I go back to my original comment. These buildings are nice, but there were good reasons why they were torn down. I wish we knew what they were so that we don't just fetishize the past.



Jeff / November 15, 2010 at 11:14 pm
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It would be a shame to not mention Maple Leaf Stadium in this thread. Simple architecture but it spawned literally a century of stadiums for years to come. If standing today, with a little extra TLC, would be our Fenway Park or Wrigley Field.


bob replying to a comment from gadfly / November 15, 2010 at 11:16 pm
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'Toronto was a sleepy burgh until the 1950s'

That's not true, there was a considerable amount of buildings put up in the 20s and 30s, even with the Depression.

Actually, back then Toronto was typically known as the fastest growing city in North America, and even sometimes the world.

There was a huge blend of Art Deco, Victorian, and even Beaux-Arts structures all in and around what would now be the downtown core (especially the Financial District).

And don't forget, this was also the time that Toronto's Stock Exchange surpassed Montreal's.

It was the 50's where the historic buildings started to get demolished (because of 'urban renewal,' Toronto's second) for newer modernist, International, and brutalist buildings that get so much criticism today, not to mention our first taste of 'starchitecture'. This was all the way to the late 70s.

But with all we lost, it was this same period that Toronto became known as one of the world's most progressive architecture cities, the infrastructure was envied, we were 'The City that Worked', and... our TTC was much loved (reps from the PAris Metro and London's Underground were even hired to come here to see a trnsit system that 'worked').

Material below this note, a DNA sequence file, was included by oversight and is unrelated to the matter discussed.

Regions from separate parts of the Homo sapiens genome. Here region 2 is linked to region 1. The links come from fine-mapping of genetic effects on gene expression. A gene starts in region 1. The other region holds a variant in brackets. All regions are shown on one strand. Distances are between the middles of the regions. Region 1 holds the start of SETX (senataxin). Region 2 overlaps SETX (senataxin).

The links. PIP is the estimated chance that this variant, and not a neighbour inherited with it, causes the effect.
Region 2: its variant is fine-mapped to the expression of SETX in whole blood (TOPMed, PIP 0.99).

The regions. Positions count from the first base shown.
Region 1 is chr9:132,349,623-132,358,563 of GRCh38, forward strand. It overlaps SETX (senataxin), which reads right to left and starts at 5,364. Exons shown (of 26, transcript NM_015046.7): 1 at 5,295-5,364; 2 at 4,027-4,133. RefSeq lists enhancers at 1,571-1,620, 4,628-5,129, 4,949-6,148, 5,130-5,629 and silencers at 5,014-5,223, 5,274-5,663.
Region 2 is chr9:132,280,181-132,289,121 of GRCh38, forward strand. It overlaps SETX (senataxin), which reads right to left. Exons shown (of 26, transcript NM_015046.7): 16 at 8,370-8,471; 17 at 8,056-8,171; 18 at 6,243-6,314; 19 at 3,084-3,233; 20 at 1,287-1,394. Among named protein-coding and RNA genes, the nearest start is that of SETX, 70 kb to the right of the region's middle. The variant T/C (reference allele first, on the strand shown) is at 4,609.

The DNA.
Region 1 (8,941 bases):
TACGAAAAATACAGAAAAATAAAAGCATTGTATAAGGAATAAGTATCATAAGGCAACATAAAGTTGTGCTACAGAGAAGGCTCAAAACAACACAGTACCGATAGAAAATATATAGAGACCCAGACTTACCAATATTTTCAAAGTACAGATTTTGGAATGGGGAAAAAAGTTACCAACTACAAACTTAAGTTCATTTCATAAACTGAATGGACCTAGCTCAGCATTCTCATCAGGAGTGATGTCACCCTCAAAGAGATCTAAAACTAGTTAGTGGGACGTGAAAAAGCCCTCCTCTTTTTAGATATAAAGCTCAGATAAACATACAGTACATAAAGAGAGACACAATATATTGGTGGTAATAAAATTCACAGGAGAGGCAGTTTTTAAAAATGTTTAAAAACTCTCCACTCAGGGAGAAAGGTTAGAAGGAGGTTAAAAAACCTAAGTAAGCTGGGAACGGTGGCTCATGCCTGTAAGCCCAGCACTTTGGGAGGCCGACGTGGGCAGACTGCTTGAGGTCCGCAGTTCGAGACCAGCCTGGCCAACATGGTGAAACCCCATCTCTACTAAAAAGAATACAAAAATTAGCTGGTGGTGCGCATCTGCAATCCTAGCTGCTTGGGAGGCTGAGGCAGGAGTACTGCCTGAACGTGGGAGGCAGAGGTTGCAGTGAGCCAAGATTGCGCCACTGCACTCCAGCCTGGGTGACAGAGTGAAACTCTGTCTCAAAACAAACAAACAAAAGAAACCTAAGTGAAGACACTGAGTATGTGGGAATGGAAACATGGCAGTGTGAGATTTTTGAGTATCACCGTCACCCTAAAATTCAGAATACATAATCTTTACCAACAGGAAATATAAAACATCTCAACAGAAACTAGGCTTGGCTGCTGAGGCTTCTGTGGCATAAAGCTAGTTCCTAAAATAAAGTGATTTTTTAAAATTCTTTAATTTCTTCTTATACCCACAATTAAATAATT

Chris Lea / November 16, 2010 at 12:16 am
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One has to wonder how much maintenance of these buildings played in the decisions to destroy them. As buildings age they get more and more obsolete in technical terms, making them more and more expensive to repair.

One likes to think we in this age are more enlightened, but recent talk of demolishing the pods at Ontario Place shows we are kind of in the same place.

Toronto is full of architectural treasure, spread over a large area, which is the case in many cities. Few cities are consistently architecturally beautiful. Definitely we should be trying to honour and protect the good stuff better than we do.
The Shakes replying to a comment from James / November 16, 2010 at 07:41 am
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Regarding rebuilding original old buildings, the city had a perfect opportunity to rebuild St Lawrence Mkt North back to its former glory (a mirror image of the almost universally loved St Lawrence South). Instead they decided to go with a starchitect. And much like the other starchitect examples in our city, the practicality, aesthetic and context (you know the stuff that makes for good architecture) of the building was a secondary consideration, to landing an example of that particular architect's work. That is why we now have these god awful public masturbations blighting our downtown, particularly OCAD and the ROM crystal. And for those of you who say building a new building in an old style always ends up looking tacky, i say not if you do it right.
bob replying to a comment from The Shakes / November 17, 2010 at 06:18 pm
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The decision for the North St. Lawrence Market was a competition, vote for the residents of the city. The identities of the firms + architects of each design remained anonymous until the en of the competition.

Historicism isn't exactly the best way to commemorate lost buildings. Using the same designs as what was there before would mean 1) The building is a lie and 2) We are not moving forwards architecturally.

Also, Alsop designed OCAD before we was famous worldwide. We barely had any commissions, and none outside the UK.

And both the ROM and OCAD were chosen for architectural merit. The ROM was chosen because it was the most dramatic design out of the bunch - they took a chance. What other city in Canada can say the same thing? In the end, it wasn't perfect, but the building came out beautifully.
The Shakes replying to a comment from bob / November 17, 2010 at 09:06 pm
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The St Lawrence Market was a competition, and yes the public had an opportunity to provide feedback, however there is no evidence that the public feedback was ever taken into consideration in the final decision, which was made entirely by a panel. In fact, i seriously question, whether any member of the panel read all the feedback, let alone consider any of it in their decision. Below is taken from the press release: